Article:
After a 1995 survey disclosed the mistake as to the location of the easement, plaintiffs sued to quiet title. They asserted that they or their predecessors had acquired title to the disputed 20-foot strip through either adverse possession or abandonment. The trial court disagreed. With respect to the abandonment question, the court ruled that plaintiffs had not demonstrated that defendants ever took any action indicating their intent to abandon their right to use the easement over plaintiffs' property. Turning to the adverse possession claim, the trial court held that, although plaintiffs, along with their predecessors in interest, used the property for the requisite 10-year period and that use was open, exclusive, and continuous, they had not shown that the use was "hostile," inasmuch as they had not shown that the use was adverse to defendants' interest in the easement. Finally, the court concluded that, even if the Fryers' activities extinguished the easement by adverse possession, they and, in turn, the Hendricksons, had recreated the easement when they transferred Tax Lot 300 "subject to" or "except for" the easement.

Plaintiffs appealed, assigning error to each of the trial court's rulings. As noted, the Court of Appeals reversed on the grounds that the easement was extinguished by adverse possession during the 18-year period of the Fryers' ownership and that the reference to the extinguished easement in subsequent deeds was insufficient to recreate the easement in favor of defendants. For the reasons that follow, we agree.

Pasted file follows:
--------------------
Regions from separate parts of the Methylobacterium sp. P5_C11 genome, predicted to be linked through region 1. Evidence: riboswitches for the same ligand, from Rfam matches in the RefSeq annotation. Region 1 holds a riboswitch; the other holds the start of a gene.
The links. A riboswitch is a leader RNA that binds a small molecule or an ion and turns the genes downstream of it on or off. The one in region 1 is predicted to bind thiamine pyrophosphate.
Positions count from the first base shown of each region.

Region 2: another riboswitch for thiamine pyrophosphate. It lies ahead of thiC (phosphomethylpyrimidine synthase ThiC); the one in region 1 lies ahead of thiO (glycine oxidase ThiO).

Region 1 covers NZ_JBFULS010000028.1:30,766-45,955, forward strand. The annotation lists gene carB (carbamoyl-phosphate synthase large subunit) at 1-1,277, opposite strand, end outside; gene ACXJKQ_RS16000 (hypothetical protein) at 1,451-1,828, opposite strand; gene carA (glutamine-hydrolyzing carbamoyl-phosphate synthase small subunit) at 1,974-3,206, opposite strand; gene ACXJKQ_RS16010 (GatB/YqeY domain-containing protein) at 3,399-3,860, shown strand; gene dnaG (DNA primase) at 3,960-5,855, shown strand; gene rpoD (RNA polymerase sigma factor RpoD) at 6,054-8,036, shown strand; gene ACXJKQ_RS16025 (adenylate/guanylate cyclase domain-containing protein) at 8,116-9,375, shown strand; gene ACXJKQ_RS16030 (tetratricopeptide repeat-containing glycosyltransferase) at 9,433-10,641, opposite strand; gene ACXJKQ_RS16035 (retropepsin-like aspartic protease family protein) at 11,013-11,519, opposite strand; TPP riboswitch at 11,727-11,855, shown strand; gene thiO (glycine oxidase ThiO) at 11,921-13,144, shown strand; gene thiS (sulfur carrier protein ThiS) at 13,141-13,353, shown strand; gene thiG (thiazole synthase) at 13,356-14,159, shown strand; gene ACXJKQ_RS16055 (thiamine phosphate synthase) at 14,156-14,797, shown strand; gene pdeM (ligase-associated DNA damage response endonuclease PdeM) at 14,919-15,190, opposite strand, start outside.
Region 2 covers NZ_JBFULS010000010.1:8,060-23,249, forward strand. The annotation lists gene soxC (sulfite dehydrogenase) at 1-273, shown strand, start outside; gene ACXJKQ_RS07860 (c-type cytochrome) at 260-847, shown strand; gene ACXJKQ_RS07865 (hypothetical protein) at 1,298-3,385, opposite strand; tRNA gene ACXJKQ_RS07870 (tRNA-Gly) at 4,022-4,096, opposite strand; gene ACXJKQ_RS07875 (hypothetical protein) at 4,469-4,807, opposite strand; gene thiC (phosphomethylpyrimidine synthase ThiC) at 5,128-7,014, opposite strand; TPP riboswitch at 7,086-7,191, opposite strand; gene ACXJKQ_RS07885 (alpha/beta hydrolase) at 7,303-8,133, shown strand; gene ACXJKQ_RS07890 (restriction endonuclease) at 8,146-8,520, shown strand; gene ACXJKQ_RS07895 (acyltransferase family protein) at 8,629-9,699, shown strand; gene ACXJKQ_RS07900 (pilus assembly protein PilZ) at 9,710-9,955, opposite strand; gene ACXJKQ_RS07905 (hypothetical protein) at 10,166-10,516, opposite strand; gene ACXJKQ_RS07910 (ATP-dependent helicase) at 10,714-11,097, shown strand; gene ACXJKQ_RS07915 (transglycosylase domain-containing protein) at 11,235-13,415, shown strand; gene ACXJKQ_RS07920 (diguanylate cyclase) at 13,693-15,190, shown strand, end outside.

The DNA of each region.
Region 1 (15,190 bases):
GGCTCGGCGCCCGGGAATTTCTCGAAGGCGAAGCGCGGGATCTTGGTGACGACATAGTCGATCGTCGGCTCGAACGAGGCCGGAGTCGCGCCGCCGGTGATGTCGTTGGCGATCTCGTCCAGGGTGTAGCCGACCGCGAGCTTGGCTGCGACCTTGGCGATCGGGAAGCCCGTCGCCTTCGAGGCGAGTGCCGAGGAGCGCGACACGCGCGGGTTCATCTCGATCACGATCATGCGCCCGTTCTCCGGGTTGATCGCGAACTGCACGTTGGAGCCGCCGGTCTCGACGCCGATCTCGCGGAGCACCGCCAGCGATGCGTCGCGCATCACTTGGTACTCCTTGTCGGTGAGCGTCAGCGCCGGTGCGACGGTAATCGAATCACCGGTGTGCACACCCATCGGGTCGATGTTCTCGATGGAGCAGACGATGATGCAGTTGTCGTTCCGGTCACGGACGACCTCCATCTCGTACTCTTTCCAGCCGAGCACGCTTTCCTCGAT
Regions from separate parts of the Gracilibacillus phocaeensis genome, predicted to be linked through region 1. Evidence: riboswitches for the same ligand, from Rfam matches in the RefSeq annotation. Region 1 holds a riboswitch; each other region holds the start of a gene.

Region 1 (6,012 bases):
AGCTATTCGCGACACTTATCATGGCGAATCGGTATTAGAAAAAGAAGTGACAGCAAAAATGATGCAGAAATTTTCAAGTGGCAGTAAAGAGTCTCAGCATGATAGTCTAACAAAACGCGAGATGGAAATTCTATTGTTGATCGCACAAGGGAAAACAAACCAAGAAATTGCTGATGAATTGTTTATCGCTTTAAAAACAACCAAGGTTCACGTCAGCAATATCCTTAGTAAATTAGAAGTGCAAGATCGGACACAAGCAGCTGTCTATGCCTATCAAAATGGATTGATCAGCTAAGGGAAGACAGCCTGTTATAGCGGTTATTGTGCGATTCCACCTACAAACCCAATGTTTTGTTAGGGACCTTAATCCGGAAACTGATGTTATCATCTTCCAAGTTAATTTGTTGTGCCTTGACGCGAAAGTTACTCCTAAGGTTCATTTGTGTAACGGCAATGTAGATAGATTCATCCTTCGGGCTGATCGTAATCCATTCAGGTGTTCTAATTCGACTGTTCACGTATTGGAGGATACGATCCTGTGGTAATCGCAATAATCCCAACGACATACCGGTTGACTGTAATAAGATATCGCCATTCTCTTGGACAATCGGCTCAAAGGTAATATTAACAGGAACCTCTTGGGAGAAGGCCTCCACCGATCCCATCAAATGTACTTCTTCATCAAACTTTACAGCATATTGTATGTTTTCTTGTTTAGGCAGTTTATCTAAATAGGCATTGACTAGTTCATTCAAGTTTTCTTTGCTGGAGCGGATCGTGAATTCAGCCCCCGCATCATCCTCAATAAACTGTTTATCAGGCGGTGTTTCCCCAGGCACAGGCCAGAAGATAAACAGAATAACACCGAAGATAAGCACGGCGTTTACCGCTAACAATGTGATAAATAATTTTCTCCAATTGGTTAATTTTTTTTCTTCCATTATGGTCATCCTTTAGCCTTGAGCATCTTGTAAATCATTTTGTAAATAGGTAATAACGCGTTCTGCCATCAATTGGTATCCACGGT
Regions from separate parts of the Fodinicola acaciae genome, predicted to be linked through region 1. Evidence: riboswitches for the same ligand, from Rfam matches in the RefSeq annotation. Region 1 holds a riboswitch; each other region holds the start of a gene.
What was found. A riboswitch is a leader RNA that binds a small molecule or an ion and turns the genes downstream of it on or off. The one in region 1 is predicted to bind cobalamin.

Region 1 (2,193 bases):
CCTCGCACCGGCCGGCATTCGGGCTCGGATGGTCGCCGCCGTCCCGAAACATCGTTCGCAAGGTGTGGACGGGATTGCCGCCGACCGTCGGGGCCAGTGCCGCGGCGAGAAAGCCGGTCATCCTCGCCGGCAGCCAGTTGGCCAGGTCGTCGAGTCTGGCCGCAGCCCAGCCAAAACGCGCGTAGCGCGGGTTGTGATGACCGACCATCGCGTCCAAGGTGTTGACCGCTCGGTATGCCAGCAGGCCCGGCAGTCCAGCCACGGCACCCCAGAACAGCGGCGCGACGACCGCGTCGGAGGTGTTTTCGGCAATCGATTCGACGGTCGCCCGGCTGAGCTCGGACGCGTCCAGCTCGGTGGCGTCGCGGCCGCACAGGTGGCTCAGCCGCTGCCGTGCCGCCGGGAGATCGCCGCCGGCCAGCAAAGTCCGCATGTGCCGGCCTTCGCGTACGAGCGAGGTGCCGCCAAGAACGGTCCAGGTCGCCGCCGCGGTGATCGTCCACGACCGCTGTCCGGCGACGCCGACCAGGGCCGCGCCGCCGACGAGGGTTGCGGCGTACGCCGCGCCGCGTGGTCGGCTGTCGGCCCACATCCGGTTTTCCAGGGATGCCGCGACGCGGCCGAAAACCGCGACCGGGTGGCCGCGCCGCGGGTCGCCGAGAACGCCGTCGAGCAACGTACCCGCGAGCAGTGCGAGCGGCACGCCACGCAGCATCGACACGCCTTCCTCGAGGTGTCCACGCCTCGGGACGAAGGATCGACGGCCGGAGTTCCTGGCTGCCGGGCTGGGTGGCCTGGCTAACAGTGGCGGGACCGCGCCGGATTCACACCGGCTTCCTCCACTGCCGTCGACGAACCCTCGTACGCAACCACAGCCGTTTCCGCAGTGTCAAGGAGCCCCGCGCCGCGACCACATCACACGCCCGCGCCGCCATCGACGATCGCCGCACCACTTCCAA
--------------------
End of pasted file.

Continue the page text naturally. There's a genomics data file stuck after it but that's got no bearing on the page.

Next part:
An express easement may be extinguished by adverse possession. Simpson v. Fowles, 272 Or. 342, 344, 536 P.2d 499 (1975). For that to occur, all the elements of adverse possession must be shown by clear and convincing evidence. See Thompson v. Scott, 270 Or. 542, 546-47, 528 P.2d 509 (1974) (clear and convincing evidence of all elements is necessary for acquisition of easement by adverse possession). 4 That means that plaintiffs must establish by clear and convincing evidence that their use of the land subject to the easement was actual, open, notorious, exclusive, continuous, and hostile for the full statutory period of ten years. 5 Scott v. Elliott, 253 Or. 168, 178, 451 P.2d 474 (1969). Failure to meet even one of those elements will destroy a claim of adverse possession.

We begin with the element of hostility or adversity, because defendants' primary argument is that plaintiffs have failed to prove that element.

In the context of adverse possession, the term "hostile" means that the claimant possessed the property intending to be its owner and not in subordination to the true owner. Mascall v. Murray, 76 Or. 637, 643-44, 149 P. 517 (1915); see also Sertic v. Roberts, 171 Or. 121, 134, 136 P.2d 248 (1943) ("Adverse possession depends upon the intent of the occupant to claim and hold real property in opposition to all the world."). Additionally, when the claim is for adverse possession of an easement, the claimant generally must show that his or her use of the property is inconsistent with the existence of the easement. Horecny v. Raichl, 280 Or. 405, 408, 571 P.2d 495 (1977); see also Tucker v. Nuding, 92 Or. 319, 328-29, 180 P. 903 (1919) (use adverse to the enjoyment of an easement for a period sufficient to create a prescriptive easement will destroy that easement).

The Court of Appeals found that this was a case in which a party possesses land under the mistaken belief of ownership. Faulconer, 147 Or.App. at 394-95,...